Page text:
Dear Mr. President,
I talk too much. Ask any one who knows me. I talk out loud, I talk online, I talk in writing. I speak when I should be silent. I process things out loud in conversations with others. Even when there are no answers, even when I have no better option besides wait and see what happens, I will keep talking about things just to keep myself calm. What I mean to say is that in general I am a fan of talking. When it comes to countries talking, especially when talk is substituted for violence or oppression, I'm almost always going to think it's a good idea. I do think that direct talks between Israel and Palestine are necessary and that the steps taken by your administration recently are at least well-intentioned.
Still, I have to say that today's Op-ed from former ambassador Martin Indyk is way off of the mark. His forced optimism about upcoming negotiations is painfully evident in his biased and poorly reasoned argument. He cites as a reason for optimism the low number of Israeli deaths due to terrorism in the last two years, (eight), but neglects to mention the number of Palestinians killed at the hands of Israelis in the same time period, (1,497.) I can see why this information wouldn't fit into his roses and sunshine picture, but that he doesn't even mention the recent decrease in Palestinian deaths (which are down to about 100 since the end of Operation Cast Lead) as a factor is telling that he doesn't consider them to be as significant as the Israeli deaths. Indyk also declares "The demolition of Palestinian houses there is also down compared with recent years." without any supporting evidence or statistics to place such a statement in context. In 2010 about 232 homes have been demolished so far, though that number does not include the four Al-Araqib demolitions. (In case there is any confusion I don't mean 4 houses, I mean the entire Bedouin village has been demolished 4 times.) While that is a significant decrease from the more than 5,000 demolitions in 2009, I think the number is still large enough to make Mr. Indyk's readers uncomfortable with citing it as a hopeful indicator.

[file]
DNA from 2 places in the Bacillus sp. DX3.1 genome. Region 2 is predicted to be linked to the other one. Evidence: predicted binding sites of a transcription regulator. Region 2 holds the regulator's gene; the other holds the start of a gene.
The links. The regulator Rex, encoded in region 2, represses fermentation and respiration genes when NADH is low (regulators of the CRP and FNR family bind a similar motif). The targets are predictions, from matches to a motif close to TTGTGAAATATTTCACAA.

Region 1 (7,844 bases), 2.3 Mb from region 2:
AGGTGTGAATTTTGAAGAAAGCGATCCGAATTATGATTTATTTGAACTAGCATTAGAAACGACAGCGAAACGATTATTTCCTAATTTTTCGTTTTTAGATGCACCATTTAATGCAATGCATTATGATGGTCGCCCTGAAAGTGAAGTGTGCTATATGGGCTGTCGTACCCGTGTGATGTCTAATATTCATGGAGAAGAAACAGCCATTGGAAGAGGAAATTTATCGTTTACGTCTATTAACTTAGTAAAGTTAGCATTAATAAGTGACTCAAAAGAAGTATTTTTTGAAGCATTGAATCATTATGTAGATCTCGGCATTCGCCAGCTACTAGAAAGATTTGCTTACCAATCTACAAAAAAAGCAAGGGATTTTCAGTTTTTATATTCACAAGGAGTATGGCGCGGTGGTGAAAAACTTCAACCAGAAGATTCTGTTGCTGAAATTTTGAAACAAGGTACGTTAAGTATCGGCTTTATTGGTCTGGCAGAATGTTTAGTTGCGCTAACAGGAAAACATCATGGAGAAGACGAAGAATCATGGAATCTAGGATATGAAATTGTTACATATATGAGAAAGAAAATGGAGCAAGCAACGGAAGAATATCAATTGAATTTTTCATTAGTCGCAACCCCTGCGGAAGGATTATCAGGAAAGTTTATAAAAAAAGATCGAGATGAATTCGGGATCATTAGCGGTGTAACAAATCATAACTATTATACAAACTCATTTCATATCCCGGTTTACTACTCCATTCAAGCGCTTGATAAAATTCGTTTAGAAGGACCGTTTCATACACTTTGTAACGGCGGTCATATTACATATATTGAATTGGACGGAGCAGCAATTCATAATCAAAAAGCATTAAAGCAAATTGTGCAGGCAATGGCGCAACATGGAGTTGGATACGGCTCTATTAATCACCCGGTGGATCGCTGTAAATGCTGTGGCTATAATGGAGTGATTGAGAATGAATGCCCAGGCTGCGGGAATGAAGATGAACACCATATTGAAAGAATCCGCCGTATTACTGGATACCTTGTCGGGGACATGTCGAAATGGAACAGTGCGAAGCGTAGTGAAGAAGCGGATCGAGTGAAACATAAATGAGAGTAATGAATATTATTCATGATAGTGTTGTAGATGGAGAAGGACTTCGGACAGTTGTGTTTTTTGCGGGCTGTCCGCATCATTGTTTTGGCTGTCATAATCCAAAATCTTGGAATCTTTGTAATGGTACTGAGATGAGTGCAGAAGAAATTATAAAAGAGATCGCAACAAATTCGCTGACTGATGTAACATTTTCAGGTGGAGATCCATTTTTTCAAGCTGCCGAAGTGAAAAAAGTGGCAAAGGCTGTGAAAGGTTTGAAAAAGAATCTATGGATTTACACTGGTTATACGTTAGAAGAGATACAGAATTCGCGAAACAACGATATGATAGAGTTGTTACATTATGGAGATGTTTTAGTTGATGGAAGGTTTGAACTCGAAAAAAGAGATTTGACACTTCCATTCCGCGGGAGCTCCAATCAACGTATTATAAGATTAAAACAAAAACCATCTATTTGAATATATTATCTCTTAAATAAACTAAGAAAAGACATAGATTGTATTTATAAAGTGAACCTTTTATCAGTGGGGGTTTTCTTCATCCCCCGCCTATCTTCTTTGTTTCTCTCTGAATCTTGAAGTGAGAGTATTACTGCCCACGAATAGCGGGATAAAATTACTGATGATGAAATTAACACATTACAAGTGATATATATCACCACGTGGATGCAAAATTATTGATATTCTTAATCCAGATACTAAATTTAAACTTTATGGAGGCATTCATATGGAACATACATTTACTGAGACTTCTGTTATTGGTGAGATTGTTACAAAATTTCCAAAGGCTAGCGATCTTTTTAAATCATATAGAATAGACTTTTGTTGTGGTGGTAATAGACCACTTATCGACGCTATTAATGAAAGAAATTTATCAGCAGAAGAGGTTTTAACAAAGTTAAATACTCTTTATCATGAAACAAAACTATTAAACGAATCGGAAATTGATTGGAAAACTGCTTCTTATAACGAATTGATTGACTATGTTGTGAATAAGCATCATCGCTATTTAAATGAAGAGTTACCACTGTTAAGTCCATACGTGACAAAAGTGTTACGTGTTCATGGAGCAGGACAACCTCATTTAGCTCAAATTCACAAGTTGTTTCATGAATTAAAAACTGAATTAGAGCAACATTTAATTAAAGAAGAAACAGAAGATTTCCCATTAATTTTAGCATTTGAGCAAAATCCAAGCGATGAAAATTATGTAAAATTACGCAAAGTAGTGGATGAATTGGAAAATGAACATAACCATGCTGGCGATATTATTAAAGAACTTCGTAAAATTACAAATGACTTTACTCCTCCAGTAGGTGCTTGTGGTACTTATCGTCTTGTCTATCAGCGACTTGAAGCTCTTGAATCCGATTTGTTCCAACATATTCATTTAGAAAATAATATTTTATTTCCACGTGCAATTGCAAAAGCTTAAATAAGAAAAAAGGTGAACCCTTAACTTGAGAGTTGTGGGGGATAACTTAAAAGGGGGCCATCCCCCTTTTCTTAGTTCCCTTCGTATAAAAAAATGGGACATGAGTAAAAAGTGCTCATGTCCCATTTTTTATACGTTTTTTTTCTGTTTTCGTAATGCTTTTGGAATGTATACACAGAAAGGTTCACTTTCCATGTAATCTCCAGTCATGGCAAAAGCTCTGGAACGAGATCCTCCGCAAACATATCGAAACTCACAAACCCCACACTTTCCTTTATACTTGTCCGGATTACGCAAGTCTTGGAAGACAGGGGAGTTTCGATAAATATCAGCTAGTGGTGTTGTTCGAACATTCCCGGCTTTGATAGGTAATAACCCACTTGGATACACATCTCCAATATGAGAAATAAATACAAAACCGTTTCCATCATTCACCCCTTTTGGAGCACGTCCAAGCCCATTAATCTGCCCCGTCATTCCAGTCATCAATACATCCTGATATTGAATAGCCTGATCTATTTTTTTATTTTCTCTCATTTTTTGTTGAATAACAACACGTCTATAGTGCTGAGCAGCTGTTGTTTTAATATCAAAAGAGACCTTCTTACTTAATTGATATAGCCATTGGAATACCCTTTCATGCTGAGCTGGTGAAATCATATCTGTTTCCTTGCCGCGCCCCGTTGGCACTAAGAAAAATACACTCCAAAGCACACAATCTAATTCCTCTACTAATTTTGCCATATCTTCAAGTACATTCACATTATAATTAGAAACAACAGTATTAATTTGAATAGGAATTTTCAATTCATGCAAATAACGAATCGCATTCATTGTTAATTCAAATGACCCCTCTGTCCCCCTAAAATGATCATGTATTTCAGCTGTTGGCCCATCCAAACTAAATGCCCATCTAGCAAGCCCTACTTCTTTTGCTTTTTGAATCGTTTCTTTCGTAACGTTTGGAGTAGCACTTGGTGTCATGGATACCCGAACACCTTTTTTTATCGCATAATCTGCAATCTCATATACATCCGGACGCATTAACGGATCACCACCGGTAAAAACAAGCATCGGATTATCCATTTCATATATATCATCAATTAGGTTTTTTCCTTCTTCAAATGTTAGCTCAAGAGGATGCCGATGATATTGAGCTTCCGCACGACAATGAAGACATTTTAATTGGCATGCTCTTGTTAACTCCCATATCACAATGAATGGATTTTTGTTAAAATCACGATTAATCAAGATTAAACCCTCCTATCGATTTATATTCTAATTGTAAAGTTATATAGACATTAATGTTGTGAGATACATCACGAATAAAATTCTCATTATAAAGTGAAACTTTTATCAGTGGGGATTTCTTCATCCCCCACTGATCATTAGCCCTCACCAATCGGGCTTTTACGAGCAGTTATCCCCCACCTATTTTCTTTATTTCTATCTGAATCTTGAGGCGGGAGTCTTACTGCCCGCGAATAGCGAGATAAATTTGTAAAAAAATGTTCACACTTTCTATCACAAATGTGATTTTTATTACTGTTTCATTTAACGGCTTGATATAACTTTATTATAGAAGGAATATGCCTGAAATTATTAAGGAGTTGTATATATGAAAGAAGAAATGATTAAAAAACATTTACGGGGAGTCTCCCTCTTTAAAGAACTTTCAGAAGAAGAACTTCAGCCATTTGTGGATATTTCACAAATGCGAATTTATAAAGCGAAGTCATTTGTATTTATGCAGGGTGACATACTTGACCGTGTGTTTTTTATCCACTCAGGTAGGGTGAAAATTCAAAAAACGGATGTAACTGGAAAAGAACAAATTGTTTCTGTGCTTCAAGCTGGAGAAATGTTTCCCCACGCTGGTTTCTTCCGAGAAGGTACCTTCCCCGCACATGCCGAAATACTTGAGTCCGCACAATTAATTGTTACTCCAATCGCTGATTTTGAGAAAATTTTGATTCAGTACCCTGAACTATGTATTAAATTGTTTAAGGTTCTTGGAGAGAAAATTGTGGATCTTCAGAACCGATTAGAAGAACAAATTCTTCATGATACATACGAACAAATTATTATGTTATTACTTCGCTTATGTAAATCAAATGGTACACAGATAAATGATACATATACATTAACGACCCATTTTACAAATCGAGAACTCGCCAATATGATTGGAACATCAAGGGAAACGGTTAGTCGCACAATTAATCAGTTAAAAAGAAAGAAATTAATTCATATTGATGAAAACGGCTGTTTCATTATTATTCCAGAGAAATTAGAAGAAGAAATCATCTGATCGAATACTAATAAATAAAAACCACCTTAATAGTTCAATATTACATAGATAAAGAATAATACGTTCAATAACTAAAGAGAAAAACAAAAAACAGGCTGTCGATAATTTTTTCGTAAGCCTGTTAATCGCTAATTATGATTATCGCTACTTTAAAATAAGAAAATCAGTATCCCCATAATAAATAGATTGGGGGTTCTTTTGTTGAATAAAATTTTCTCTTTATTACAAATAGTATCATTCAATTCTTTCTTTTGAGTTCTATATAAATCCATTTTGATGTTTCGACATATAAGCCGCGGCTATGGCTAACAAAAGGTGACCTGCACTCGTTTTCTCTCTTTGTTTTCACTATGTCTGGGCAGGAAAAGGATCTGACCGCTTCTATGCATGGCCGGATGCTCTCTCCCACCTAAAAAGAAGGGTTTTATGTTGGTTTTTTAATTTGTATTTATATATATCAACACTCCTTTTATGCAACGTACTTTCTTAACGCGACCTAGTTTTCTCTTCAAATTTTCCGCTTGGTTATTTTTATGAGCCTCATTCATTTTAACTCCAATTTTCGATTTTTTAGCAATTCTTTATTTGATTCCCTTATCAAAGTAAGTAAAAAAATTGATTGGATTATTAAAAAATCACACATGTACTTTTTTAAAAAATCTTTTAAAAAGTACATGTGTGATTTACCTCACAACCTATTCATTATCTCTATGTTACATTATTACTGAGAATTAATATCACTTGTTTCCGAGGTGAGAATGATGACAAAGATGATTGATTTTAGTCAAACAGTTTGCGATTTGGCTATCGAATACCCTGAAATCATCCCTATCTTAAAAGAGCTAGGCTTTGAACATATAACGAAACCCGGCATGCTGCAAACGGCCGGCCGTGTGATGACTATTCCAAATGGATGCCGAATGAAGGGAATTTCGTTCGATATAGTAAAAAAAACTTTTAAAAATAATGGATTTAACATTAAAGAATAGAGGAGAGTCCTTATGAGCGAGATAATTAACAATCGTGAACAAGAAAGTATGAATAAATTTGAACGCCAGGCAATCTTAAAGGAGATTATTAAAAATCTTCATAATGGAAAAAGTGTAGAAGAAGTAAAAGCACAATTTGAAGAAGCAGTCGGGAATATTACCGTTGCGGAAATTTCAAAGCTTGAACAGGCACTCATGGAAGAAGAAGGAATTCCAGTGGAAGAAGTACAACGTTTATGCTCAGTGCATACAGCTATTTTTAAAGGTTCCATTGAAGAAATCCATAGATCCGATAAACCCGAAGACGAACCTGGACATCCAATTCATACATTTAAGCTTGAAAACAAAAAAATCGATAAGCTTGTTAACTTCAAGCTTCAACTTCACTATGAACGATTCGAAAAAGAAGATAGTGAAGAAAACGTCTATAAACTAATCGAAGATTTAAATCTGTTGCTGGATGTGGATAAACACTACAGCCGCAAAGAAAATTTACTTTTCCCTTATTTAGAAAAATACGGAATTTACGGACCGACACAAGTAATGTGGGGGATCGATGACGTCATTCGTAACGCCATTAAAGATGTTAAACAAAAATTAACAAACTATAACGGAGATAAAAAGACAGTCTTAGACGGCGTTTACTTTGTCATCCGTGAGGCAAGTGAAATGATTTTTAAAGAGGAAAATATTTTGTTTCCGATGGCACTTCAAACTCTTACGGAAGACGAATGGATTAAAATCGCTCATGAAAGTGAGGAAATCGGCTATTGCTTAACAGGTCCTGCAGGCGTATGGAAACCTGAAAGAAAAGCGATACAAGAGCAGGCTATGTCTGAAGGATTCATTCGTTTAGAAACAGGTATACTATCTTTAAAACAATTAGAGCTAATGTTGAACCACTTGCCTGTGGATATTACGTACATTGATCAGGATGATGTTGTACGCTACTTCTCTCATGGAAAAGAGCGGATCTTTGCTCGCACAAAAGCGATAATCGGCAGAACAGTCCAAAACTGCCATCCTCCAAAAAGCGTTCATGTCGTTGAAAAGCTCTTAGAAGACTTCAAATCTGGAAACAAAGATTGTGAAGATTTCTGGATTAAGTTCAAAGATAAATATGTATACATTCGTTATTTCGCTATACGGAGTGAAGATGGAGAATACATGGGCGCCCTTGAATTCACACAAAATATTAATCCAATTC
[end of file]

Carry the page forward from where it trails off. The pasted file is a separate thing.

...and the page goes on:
I don't want to sound this cynical, and I do hope that these talks find success, however unlikely it may seem. Talking to one another is the best option for all parties. Until the true power dynamics are discussed plainly, however, I fear these talks will be all for show. I think true indicators for optimism would be an end (not just a superficial easing) to the blockade of Gaza, withdrawal of the illegal settlements in Hebron and throughout the West Bank, and anything resembling a workable solution for the long-suffering populations of refugees still living in camps. Those would give me hope that talk might lead to peace. Instead, I think that this is all an elaborate performance designed to boost confidence in your administration's foreign policy and to allay Israeli concerns at their waning American support. I hope that I'm wrong. I hope that this time talk leads to actual change, but I've yet to see any signs to inspire real optimism.